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Making Woodwind Scales Fun

Making Woodwind Scales Fun

Post by: Pablo Beltran

Scales are crucial to developing a technique on woodwinds, but sometimes playing them feels too tedious. Scales are the bricks that construct the music. In other words, songs are built by putting together little fragments of scales. Therefore, the more you know your scales, the easier music is going to be for you. I will show you three approaches to practicing scales on woodwinds that both unlock your fingers and make practicing more enjoyable.

Use your scales to practice sound
Long tones are the most hated part of the practice, but here is the good news: you can practice long tones and scales at the same time! In my experience as a woodwinds teacher, I found that new students do not practice long tones because they quickly lose focus on them. But if the student is focused on the shift between notes, they achieve more prolonged periods of concentration. And there is more - usually the goal is the sound, so you can practice long tones, scales, and tone quality simultaneously: three birds with one stone. So next time, practice your scales in whole-notes and just direct your attention on the sound, specifically the airstream between notes, and you will realize your improvement on sound and technique.

Use different rhythms to practice your scales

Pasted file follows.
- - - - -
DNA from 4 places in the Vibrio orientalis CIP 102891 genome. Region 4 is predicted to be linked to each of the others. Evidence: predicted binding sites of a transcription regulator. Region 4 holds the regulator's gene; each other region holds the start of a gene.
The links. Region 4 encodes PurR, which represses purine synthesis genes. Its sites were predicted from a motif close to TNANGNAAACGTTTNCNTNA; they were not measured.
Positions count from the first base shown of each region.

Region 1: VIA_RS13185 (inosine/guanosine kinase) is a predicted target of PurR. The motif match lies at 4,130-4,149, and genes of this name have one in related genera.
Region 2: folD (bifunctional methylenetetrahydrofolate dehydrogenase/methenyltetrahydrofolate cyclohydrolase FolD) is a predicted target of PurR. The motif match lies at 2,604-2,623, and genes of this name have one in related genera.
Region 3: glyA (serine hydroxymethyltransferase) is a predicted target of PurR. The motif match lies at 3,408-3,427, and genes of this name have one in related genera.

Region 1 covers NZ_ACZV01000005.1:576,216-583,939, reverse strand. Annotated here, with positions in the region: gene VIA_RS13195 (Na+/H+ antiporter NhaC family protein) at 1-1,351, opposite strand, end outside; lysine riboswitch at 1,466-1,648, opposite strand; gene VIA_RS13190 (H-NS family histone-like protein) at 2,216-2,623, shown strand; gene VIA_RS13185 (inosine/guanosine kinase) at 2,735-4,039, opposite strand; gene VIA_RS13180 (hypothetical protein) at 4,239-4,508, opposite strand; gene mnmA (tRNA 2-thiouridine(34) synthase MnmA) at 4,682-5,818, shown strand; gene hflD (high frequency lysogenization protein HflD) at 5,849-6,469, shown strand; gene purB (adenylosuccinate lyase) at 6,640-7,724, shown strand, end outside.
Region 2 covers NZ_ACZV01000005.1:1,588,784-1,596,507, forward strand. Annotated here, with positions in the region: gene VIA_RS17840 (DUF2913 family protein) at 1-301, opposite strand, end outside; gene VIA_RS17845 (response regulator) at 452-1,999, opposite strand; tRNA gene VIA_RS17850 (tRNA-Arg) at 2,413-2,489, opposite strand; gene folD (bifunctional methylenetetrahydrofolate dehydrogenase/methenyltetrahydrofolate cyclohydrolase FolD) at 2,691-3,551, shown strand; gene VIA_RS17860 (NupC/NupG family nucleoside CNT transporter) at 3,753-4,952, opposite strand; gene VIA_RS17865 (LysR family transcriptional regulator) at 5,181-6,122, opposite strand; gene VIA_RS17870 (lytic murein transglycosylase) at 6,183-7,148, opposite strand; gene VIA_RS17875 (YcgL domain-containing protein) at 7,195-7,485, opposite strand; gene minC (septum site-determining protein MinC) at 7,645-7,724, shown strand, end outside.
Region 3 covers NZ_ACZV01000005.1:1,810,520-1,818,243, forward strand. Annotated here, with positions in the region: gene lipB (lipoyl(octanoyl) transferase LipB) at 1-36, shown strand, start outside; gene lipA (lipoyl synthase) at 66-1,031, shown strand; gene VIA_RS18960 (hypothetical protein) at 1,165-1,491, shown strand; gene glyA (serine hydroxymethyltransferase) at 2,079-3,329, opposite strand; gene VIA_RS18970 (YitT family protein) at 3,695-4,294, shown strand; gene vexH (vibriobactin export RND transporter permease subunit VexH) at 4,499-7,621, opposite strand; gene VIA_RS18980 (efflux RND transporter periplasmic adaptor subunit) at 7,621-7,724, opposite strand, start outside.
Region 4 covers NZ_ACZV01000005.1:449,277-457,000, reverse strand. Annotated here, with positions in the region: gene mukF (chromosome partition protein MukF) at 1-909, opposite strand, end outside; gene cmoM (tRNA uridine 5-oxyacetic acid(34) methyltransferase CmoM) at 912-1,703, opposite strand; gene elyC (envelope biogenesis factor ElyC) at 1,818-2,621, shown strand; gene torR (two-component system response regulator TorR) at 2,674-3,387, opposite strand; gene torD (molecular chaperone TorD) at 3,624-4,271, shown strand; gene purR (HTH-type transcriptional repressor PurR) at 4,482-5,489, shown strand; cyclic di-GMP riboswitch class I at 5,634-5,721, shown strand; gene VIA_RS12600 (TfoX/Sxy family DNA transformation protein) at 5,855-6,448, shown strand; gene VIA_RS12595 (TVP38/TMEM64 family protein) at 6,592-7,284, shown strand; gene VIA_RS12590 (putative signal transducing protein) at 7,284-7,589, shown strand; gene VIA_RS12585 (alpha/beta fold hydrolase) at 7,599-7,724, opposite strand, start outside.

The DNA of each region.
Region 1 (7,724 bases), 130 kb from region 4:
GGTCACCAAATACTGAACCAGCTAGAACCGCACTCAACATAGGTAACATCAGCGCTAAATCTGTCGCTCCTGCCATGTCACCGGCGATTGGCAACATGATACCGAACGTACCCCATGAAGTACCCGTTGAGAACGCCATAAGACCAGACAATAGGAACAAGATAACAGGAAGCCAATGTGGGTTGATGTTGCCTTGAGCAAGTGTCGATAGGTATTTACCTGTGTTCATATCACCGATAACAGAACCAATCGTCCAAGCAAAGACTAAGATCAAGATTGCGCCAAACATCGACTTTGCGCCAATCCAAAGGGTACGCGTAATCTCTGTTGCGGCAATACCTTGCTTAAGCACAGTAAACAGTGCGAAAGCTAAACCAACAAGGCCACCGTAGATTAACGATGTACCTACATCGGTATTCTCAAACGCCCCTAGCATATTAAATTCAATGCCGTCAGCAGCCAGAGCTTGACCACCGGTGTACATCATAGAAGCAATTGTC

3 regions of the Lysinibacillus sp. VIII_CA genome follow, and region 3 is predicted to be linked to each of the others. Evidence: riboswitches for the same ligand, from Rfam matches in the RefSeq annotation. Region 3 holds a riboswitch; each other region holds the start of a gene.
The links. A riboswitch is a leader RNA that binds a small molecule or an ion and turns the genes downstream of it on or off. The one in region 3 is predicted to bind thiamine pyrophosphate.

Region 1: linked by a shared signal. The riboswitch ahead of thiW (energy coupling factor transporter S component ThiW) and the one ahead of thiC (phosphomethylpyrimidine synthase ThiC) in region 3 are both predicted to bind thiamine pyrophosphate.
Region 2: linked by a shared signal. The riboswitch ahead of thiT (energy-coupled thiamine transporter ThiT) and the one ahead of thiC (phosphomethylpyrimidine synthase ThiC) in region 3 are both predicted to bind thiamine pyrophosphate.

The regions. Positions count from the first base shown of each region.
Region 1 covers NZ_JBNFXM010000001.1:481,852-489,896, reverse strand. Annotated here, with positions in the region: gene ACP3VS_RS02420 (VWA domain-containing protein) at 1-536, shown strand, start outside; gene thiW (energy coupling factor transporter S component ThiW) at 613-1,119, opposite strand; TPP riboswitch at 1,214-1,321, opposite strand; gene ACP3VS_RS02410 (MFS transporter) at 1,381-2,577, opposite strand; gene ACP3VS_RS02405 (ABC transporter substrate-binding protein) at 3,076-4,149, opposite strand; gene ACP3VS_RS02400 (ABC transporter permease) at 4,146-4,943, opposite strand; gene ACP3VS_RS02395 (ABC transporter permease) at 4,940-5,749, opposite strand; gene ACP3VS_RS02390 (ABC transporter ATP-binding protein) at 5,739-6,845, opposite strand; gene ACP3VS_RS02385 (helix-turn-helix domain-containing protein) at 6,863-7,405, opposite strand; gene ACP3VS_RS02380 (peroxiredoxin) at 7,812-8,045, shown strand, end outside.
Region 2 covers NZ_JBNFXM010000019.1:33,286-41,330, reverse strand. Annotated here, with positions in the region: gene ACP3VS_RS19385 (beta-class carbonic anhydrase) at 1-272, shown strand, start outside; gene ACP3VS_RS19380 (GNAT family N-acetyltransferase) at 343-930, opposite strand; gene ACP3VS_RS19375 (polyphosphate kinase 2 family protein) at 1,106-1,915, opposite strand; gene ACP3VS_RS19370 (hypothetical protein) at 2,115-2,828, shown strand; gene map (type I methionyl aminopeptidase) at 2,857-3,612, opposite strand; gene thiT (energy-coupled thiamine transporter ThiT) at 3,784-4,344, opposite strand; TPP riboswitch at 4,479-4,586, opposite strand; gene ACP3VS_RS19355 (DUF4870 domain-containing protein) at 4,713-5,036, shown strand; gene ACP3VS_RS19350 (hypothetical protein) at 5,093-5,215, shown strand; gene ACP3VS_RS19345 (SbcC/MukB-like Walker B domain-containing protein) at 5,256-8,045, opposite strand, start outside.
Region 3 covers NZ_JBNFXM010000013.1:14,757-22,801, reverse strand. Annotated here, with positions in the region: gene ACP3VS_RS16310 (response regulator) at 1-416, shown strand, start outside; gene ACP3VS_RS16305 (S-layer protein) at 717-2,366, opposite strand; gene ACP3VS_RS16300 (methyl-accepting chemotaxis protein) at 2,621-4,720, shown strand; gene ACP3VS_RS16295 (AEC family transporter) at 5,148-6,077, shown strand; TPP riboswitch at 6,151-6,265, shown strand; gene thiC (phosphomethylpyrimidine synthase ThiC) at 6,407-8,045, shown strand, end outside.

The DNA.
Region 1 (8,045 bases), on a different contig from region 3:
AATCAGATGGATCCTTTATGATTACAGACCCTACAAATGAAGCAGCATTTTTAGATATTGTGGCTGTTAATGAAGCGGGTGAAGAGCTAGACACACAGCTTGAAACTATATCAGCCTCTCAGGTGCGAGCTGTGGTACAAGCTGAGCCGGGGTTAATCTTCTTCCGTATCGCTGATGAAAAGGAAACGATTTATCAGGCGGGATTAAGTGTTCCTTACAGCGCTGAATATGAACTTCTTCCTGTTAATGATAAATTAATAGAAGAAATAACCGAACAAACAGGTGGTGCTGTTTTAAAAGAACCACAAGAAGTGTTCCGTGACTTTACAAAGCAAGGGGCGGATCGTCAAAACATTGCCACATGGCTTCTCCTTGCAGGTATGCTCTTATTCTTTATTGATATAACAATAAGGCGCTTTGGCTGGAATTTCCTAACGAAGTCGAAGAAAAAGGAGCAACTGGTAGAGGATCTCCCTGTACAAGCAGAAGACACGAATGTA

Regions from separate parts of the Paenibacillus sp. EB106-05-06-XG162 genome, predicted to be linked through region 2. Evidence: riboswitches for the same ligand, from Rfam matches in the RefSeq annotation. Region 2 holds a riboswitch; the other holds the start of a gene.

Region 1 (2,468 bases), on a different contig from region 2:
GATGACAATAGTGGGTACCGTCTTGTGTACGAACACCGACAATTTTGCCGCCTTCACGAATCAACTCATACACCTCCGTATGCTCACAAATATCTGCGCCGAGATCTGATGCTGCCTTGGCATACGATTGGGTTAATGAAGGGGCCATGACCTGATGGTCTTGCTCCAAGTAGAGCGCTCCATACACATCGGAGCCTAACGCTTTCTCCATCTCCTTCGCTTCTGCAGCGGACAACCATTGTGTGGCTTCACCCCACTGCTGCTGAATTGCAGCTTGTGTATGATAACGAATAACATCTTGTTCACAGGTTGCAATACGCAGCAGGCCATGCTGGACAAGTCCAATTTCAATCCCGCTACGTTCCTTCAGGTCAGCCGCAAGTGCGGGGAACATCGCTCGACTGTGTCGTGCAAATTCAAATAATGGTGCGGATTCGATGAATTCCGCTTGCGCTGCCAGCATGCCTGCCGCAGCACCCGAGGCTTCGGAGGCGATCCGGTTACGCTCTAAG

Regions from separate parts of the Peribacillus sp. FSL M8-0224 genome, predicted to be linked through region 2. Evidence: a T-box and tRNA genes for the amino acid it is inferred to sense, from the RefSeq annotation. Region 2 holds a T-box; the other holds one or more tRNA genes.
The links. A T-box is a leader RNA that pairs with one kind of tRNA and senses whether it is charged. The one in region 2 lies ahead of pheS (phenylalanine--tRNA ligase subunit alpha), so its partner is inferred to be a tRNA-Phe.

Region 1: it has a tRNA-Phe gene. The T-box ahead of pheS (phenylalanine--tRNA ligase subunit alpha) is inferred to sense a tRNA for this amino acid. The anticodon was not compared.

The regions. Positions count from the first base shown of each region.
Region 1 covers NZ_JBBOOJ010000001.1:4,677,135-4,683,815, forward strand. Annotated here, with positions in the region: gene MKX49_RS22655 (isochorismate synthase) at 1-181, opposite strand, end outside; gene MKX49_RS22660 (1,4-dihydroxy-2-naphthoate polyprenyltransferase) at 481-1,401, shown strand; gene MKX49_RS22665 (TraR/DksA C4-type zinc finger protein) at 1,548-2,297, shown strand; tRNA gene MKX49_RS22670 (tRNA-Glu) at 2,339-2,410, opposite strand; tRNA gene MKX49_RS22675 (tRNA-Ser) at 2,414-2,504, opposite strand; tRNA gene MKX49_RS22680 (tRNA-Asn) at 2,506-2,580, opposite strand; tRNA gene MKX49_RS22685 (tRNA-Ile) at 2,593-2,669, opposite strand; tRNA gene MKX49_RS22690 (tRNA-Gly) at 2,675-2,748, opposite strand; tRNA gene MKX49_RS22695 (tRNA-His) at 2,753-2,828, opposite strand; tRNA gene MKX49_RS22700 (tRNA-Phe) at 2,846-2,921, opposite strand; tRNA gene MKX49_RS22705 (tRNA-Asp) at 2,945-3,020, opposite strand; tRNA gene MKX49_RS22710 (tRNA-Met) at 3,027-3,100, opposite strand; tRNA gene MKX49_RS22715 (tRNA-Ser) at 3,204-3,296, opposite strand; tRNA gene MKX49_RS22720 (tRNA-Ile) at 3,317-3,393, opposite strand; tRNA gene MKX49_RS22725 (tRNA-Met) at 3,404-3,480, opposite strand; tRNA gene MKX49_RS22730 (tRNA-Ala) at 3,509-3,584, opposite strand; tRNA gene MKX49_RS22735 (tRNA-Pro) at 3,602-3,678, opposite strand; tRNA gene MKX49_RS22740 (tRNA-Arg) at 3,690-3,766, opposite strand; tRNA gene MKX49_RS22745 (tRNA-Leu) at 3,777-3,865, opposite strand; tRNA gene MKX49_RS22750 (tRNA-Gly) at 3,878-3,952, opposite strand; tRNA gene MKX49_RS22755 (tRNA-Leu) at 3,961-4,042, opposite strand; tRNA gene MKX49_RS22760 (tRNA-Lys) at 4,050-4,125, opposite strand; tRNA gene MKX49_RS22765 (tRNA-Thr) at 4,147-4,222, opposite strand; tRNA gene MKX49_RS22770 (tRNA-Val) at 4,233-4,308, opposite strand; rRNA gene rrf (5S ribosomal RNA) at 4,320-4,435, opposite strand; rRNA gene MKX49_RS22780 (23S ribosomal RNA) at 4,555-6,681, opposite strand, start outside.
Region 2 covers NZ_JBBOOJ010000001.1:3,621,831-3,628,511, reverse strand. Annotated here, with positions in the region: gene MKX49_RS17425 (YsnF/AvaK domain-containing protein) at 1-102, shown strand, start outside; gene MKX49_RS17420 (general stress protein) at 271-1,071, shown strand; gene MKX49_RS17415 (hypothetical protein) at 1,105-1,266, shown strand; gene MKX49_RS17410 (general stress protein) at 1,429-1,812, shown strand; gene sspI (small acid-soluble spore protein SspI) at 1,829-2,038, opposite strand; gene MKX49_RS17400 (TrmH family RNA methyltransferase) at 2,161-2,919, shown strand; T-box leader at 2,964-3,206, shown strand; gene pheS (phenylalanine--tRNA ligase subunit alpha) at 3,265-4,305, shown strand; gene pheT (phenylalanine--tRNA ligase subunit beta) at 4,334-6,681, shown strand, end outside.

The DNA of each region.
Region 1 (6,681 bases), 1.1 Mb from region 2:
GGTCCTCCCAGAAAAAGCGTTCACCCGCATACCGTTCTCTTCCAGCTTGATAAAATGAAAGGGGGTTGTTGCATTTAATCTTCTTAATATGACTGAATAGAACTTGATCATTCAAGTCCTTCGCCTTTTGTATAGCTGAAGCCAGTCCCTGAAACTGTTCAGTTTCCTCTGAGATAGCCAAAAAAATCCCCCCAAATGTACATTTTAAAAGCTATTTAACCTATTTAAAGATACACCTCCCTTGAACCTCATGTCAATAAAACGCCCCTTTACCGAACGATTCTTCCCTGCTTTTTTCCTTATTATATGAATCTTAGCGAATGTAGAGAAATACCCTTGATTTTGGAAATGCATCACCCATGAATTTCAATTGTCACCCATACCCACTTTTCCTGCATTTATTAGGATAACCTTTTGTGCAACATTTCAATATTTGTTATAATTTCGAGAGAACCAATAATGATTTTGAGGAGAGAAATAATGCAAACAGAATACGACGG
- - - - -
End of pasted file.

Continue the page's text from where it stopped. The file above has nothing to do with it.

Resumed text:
Most young woodwind players practice their scales in quarter-notes, eight-notes, or sixteen-notes, but most music works differently. I recommend my students use random rhythms to practice. As an example, I will use the first bar of Fried Bananas by Dexter Gordon.  Here is the rhythm he played.

 

 

 

And I transform it into this:

 

 

 

 

Practice and repeat small chunks
As I mentioned before, songs are a compilation of parts of the scale, so it’s a good idea to practice the scale in small pieces and repeat them. There are infinite combinations to try this (using the first 3 notes of the scale, the last five notes of the scale, etc.), but the idea always remains the same. First, select a part of the scale and repeat it. It’s always good to focus on an area that is giving you the most trouble. I will illustrate it by using the first four notes of the scale:

 

 

 

Try these exercises in your woodwinds lessons, or even ask your woodwinds teacher what tricks they have for making scales more fun!


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